People were considered poor if they did not have basic human needs - food, safe drinking water, sanitation and shelter.
Such children who came under Barnardo's care tended to suffer from conditions such as ringworm, scabies, rickets, scarlet fever, measles, whooping cough, meningitis and tuberculosis.
Infant mortality rates not surprisingly tended to reflect living conditions - particularly room occupancy, according to health officials of the day.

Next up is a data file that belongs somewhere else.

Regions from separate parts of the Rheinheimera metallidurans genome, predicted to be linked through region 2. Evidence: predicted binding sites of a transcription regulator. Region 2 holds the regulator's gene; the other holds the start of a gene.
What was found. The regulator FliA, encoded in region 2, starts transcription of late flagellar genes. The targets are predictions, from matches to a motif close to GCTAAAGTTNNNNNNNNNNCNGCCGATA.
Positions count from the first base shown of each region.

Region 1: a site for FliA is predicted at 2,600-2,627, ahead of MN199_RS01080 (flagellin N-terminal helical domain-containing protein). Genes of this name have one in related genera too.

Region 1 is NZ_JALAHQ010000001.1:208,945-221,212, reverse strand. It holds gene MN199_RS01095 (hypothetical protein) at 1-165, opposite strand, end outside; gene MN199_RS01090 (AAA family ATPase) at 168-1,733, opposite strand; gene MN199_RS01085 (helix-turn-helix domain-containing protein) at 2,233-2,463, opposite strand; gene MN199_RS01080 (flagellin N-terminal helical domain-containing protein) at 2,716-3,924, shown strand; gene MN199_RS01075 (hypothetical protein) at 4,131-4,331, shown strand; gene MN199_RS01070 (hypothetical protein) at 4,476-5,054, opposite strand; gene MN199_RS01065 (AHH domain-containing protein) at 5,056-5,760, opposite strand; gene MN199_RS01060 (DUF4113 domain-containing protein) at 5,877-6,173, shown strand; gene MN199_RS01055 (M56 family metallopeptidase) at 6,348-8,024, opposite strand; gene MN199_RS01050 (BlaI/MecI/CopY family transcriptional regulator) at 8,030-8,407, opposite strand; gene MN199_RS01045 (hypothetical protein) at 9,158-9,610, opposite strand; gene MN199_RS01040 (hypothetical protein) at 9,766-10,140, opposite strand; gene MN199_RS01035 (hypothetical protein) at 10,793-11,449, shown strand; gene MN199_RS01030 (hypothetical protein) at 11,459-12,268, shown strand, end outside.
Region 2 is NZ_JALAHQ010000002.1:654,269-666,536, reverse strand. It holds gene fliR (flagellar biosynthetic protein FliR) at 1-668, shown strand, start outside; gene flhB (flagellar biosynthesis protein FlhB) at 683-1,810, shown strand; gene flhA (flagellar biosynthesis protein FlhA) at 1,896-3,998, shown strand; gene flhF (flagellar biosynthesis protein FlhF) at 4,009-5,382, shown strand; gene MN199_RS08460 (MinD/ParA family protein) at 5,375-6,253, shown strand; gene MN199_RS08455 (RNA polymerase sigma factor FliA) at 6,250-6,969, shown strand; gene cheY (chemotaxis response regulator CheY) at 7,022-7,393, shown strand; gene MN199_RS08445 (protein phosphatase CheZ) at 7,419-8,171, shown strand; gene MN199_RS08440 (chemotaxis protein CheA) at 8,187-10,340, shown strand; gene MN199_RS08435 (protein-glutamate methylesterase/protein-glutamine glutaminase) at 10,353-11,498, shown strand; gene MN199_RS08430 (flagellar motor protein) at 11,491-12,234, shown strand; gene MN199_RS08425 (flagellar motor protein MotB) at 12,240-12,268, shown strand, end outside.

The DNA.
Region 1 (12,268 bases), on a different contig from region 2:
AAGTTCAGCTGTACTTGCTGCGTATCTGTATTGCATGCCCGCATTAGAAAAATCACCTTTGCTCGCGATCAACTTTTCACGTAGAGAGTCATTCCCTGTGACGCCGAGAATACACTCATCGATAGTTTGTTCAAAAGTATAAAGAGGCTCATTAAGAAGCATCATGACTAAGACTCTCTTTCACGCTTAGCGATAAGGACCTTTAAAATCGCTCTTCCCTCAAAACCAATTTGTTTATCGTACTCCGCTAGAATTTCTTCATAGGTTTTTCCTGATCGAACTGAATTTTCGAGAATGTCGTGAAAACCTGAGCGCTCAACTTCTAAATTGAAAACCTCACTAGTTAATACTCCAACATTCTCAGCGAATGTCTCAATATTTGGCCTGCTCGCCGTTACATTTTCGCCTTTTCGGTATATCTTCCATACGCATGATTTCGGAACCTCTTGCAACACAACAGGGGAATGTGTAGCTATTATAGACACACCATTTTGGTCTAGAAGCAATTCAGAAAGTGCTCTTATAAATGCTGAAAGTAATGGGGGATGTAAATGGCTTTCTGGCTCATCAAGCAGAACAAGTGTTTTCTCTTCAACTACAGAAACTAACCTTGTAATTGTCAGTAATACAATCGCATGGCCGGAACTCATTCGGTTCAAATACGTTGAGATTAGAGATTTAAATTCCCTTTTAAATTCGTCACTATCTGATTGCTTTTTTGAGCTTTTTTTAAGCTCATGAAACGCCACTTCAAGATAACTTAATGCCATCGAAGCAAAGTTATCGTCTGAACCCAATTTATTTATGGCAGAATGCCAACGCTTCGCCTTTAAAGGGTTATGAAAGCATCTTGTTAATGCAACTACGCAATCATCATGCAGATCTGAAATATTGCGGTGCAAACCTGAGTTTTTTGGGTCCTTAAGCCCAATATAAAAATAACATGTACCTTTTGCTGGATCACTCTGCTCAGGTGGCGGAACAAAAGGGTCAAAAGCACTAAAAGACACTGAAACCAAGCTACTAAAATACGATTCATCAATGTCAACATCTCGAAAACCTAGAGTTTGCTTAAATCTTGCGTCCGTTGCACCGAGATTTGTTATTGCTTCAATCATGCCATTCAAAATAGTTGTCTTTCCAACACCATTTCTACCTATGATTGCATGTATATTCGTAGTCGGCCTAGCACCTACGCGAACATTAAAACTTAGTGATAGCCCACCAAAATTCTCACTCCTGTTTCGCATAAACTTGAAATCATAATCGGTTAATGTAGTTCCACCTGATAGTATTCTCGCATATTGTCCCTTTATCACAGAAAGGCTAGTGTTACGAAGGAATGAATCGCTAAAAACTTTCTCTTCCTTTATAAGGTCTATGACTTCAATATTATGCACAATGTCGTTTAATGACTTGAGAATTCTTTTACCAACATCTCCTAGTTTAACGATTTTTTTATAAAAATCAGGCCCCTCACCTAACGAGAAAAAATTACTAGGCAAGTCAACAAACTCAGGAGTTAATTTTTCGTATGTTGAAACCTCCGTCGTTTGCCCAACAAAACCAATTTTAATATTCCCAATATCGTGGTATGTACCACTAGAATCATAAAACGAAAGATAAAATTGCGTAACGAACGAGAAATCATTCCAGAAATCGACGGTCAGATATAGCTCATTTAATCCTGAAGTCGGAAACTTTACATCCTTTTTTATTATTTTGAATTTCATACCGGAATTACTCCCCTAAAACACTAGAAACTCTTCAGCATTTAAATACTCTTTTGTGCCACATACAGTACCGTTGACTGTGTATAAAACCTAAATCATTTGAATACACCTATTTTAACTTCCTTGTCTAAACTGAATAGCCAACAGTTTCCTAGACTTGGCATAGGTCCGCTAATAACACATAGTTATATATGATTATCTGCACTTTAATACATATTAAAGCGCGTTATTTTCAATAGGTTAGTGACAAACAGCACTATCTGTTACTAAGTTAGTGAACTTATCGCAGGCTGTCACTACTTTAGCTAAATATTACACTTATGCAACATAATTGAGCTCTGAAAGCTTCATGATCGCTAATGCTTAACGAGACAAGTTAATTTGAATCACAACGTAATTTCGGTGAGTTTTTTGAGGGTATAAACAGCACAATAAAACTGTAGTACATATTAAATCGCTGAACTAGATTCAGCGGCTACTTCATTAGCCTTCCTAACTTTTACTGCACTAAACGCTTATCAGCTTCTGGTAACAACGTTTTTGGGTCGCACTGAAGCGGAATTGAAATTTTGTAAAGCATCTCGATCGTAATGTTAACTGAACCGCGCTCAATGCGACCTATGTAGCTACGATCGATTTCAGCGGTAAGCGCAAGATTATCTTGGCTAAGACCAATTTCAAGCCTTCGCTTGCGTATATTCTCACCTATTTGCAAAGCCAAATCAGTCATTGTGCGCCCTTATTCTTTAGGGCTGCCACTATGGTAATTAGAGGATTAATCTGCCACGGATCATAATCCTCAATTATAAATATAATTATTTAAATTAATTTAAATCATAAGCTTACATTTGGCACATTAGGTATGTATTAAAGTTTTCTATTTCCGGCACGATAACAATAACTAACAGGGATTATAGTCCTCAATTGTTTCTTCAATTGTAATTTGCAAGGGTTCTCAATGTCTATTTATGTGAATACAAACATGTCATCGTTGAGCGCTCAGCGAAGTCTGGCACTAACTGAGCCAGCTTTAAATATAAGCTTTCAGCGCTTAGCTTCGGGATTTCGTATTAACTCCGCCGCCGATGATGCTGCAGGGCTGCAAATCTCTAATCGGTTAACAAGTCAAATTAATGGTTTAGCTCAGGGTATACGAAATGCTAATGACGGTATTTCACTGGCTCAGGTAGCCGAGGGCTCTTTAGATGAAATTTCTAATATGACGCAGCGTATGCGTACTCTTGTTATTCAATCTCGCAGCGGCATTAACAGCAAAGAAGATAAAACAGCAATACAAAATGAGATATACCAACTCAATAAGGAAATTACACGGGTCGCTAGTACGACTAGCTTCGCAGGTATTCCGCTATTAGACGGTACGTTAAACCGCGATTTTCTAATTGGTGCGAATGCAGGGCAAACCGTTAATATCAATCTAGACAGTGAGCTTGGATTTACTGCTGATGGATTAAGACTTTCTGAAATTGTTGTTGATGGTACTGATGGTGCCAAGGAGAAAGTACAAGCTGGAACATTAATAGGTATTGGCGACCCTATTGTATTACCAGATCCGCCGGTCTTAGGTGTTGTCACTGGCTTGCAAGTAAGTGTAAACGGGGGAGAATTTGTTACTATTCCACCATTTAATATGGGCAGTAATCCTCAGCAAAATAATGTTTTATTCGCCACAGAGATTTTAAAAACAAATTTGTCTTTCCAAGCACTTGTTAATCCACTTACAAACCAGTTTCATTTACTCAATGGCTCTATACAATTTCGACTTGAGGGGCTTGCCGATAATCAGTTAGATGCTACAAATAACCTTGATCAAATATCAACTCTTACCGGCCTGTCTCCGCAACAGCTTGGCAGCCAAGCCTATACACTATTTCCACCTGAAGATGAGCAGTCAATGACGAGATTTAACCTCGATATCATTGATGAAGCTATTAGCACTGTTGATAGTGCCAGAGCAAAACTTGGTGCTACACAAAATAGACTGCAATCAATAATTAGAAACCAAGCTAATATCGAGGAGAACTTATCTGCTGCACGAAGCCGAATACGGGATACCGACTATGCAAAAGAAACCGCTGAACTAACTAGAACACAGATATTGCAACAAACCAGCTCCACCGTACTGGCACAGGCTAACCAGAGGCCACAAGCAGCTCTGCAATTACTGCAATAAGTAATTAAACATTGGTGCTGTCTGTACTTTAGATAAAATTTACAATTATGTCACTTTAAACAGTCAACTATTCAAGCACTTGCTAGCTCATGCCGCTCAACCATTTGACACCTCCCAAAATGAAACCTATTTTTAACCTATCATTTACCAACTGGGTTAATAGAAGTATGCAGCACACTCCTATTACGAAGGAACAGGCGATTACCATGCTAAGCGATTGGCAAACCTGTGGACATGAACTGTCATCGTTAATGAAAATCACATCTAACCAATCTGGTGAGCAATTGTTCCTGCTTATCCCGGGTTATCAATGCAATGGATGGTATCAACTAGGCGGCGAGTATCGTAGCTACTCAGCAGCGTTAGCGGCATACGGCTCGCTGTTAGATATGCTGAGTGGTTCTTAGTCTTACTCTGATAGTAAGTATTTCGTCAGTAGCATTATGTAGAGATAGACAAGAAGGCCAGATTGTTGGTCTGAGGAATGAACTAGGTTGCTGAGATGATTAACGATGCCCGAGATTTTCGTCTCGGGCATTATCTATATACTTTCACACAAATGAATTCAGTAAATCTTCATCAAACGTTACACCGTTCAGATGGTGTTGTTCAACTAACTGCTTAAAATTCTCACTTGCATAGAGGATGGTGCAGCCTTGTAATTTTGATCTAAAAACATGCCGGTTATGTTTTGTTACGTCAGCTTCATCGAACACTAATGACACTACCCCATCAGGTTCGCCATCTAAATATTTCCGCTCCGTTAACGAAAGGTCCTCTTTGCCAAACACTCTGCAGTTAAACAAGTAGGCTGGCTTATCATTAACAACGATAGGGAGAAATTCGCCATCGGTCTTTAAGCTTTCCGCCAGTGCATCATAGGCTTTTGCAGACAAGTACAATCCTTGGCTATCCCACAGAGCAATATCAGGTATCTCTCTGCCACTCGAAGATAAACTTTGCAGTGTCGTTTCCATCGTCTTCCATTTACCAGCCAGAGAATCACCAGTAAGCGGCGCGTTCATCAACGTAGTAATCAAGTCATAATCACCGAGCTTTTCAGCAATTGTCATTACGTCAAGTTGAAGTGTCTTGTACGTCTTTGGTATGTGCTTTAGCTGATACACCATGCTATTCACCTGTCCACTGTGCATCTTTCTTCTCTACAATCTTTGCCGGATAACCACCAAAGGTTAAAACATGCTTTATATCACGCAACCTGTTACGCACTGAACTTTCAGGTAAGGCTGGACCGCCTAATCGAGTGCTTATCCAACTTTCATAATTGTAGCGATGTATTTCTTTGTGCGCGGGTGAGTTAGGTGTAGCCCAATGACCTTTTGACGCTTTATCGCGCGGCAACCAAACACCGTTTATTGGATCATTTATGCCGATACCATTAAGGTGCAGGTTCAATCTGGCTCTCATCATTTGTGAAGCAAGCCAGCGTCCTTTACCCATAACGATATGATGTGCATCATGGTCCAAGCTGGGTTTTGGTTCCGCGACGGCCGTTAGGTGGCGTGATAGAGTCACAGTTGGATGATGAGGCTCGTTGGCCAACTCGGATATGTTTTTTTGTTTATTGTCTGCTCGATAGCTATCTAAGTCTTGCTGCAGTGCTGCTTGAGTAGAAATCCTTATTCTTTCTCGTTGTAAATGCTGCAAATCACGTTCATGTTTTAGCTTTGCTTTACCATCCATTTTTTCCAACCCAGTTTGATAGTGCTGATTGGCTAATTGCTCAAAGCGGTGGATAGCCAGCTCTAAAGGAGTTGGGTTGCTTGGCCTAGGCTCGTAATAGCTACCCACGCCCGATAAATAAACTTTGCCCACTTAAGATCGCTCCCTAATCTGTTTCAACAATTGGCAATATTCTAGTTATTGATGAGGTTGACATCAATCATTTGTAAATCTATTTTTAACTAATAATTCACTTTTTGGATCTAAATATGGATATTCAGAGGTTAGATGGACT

And immigrants often lived in the poorest conditions, though Barnardo's steadfastly refused to discriminate, accepting children from all racial backgrounds.
Poverty in the 21st century tends to be a relative term, reflecting lack of access to a basic standard of living that others take for granted.
Healthcare for even the poorest has undoubtedly improved, but carers are concerned that the likes of measles, meningitis and tuberculosis are re-emerging in some deprived areas.
More than 100,000 children do not have a permanent home, and overcrowding makes children more vulnerable, a Treasury report said last year.
In 2000, 29% of white children lived below the so-called poverty line compared with 73% of Pakistani and Bangladeshi children in the UK, government figures show.